Theatre review: Clarence Darrow is Kevin Spacey's triumphant farewell

Spacey playing the legal mastermind Darrow

Old Vic | ★★★★★

Kevin Spacey’s eyes glisten as he delivers his valedictory line: “Mercy is the highest attribute of man.” Mine glistened, too. For a moment, the audience knew how a jury in a case presided over by Clarence Darrow must have felt: captivated, moved and above all, persuaded. From this curmudgeonly war horse emerges a conviction as clear and firm as diamond – no wonder Darrow, in his many years defending underdogs, had so much success.
And no wonder Spacey chose this 1974 David W Rintels play for his swansong. After 12 years as Old Vic artistic director, he rounds off his tenure with an indulgent showcase of his considerable talents.
He may have brought Hollywood sparkle to London’s theatreland, but this is an actor deeply in love with the stage. He prowls and dances, addresses single audience members directly, even perching on the knee of one woman.
Spacey revels in the physicality and intimacy of theatre, and when he bows before the inevitable ovation, there is a sense of a love affair coming to an end, a painful tearing away from something that feels so damn good.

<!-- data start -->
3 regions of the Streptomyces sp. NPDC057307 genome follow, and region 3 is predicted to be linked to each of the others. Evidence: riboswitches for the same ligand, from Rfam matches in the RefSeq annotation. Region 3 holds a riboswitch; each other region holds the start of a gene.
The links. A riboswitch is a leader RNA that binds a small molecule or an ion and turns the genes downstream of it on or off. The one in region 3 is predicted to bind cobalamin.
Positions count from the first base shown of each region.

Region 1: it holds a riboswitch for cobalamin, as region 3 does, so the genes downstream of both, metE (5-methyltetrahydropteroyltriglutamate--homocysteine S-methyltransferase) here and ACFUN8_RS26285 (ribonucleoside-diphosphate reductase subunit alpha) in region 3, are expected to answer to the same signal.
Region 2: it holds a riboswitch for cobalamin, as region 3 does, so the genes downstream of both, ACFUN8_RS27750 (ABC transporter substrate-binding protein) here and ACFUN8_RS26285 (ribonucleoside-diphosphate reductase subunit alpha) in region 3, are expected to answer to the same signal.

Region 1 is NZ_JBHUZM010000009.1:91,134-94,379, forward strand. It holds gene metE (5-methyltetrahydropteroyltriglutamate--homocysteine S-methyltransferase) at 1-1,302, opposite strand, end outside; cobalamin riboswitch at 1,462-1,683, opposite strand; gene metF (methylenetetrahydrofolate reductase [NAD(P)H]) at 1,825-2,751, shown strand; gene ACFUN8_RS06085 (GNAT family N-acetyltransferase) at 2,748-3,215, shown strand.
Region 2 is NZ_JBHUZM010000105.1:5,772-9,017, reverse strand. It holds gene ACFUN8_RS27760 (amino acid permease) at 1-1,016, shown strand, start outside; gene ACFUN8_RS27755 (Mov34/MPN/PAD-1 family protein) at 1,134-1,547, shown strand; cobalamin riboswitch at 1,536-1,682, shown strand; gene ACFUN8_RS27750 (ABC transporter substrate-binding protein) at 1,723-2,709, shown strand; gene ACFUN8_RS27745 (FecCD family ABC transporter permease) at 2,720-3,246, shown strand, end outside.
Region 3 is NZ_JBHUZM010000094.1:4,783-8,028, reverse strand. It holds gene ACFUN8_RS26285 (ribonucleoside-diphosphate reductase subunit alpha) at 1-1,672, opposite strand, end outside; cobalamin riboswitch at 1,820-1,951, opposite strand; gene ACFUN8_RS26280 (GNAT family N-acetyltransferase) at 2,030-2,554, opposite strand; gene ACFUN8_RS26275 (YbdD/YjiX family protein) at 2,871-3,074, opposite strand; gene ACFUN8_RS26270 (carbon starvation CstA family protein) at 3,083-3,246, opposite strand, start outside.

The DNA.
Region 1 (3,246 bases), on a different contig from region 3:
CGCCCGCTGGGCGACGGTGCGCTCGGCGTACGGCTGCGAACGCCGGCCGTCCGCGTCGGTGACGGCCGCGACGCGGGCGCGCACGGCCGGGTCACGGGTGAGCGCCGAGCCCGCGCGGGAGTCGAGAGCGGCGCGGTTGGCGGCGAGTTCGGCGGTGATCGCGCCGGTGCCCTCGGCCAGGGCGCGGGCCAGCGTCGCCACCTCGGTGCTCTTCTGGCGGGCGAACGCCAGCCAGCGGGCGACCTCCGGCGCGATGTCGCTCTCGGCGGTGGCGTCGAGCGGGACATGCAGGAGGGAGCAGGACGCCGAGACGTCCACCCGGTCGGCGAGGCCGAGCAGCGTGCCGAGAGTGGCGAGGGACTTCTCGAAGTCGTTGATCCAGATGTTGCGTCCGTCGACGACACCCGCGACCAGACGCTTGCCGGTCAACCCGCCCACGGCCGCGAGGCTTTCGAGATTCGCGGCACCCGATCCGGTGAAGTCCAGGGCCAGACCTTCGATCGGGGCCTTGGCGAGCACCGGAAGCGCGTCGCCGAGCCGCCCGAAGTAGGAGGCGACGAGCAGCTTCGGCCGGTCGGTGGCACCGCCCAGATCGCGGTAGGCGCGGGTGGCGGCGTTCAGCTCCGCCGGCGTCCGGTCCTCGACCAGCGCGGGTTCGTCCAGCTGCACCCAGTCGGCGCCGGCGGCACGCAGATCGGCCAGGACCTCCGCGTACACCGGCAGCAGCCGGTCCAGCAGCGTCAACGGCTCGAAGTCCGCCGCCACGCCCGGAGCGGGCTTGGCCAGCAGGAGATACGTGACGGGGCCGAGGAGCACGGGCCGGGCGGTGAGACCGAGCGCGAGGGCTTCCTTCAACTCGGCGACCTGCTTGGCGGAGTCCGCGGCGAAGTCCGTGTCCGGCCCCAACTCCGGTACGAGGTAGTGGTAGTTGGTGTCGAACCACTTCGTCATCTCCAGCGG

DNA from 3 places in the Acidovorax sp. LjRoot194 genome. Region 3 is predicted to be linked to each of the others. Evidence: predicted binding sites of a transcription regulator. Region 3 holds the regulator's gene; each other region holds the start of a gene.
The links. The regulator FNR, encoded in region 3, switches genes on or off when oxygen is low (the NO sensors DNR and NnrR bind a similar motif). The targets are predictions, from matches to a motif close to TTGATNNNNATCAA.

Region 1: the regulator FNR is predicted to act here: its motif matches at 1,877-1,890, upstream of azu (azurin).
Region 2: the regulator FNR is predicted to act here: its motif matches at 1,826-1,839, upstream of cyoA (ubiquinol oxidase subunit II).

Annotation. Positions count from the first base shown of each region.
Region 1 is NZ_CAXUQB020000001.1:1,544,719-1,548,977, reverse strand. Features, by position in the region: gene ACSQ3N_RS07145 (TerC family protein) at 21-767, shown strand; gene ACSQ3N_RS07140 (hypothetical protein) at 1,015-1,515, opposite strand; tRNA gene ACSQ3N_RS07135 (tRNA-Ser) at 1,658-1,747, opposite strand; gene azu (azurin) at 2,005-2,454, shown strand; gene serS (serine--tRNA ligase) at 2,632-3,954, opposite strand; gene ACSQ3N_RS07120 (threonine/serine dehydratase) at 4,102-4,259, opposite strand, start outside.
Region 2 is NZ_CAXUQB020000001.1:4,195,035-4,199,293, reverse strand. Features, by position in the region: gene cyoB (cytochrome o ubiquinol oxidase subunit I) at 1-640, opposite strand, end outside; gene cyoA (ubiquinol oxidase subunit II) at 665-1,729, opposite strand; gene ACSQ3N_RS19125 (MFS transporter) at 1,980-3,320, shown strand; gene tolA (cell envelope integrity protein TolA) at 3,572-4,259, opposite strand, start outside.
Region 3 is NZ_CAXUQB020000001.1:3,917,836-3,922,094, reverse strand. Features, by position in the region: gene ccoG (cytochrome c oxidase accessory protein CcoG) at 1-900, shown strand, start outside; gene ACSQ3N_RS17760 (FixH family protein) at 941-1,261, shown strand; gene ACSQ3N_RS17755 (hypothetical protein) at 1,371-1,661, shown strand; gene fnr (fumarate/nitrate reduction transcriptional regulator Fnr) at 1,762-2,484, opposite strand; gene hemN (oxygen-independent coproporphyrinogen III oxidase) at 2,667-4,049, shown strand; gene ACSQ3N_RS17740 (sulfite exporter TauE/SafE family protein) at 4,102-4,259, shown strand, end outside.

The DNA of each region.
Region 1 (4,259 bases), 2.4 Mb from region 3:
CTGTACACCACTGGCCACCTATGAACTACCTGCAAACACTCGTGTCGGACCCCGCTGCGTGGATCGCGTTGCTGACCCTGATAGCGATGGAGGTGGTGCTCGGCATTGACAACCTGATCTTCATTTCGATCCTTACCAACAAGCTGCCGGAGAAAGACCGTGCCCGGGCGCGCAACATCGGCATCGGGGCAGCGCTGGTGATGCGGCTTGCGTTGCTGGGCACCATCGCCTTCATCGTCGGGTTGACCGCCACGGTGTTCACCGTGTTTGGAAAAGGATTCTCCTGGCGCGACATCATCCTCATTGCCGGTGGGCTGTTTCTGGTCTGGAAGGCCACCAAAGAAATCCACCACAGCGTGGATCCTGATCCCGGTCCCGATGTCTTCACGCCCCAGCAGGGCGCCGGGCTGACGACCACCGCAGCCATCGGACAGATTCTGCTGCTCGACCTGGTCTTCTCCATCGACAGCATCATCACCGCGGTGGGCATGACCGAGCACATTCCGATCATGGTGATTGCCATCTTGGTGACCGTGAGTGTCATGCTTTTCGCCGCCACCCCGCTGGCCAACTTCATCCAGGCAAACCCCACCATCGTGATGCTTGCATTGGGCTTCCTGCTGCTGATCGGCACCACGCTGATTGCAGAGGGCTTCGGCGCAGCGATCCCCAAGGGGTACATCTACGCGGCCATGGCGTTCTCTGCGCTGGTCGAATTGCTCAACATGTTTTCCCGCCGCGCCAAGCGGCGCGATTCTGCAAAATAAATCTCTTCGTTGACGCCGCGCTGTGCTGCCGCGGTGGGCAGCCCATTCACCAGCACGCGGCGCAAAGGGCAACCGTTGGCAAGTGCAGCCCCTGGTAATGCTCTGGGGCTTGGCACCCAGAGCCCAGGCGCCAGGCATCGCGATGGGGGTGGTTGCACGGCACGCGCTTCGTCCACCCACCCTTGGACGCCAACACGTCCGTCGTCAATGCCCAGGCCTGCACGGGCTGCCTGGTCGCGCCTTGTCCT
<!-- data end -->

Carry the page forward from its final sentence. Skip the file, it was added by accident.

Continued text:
The stage is cluttered with dusty artefacts from Darrow’s years fighting the good fight: a desk piled high with papers; framed portraits of clients he represented; an old placard from the Pullman strike. Spacey toys with these props as he guides us on a tour of Darrow’s most dramatic legal victories, and a few still-sore defeats. A proto-Atticus Finch, the real-life Darrow’s probity and oratory helped save over a hundred people from the death penalty in the late 19th and early 20th century.
His is one of two legacies celebrated in this production. The other is Spacey’s, who took over the Old Vic at a nadir, and overcame snobbery and scepticism on his way to turning the theatre into one of the most respected in London. No one can deny the Old Vic he hands over to his successor, Matthew Warchus, is in better shape than the one he took over.
If there is a hint of vanity in his parting one-man showcase, it is more than justified by his performance – and the last 12 years.

CRITICS’ CHOICE: THEATRE

The Nether: ★★★★★
Dystopic vision of a lawless cyber-future is high-concept and viscerally affecting. Duke of York’s
Shakespeare In Love: ★★★★★
This stage version of the Tom Stoppard-written film is a classic in the making. Noël Coward Theatre

Related articles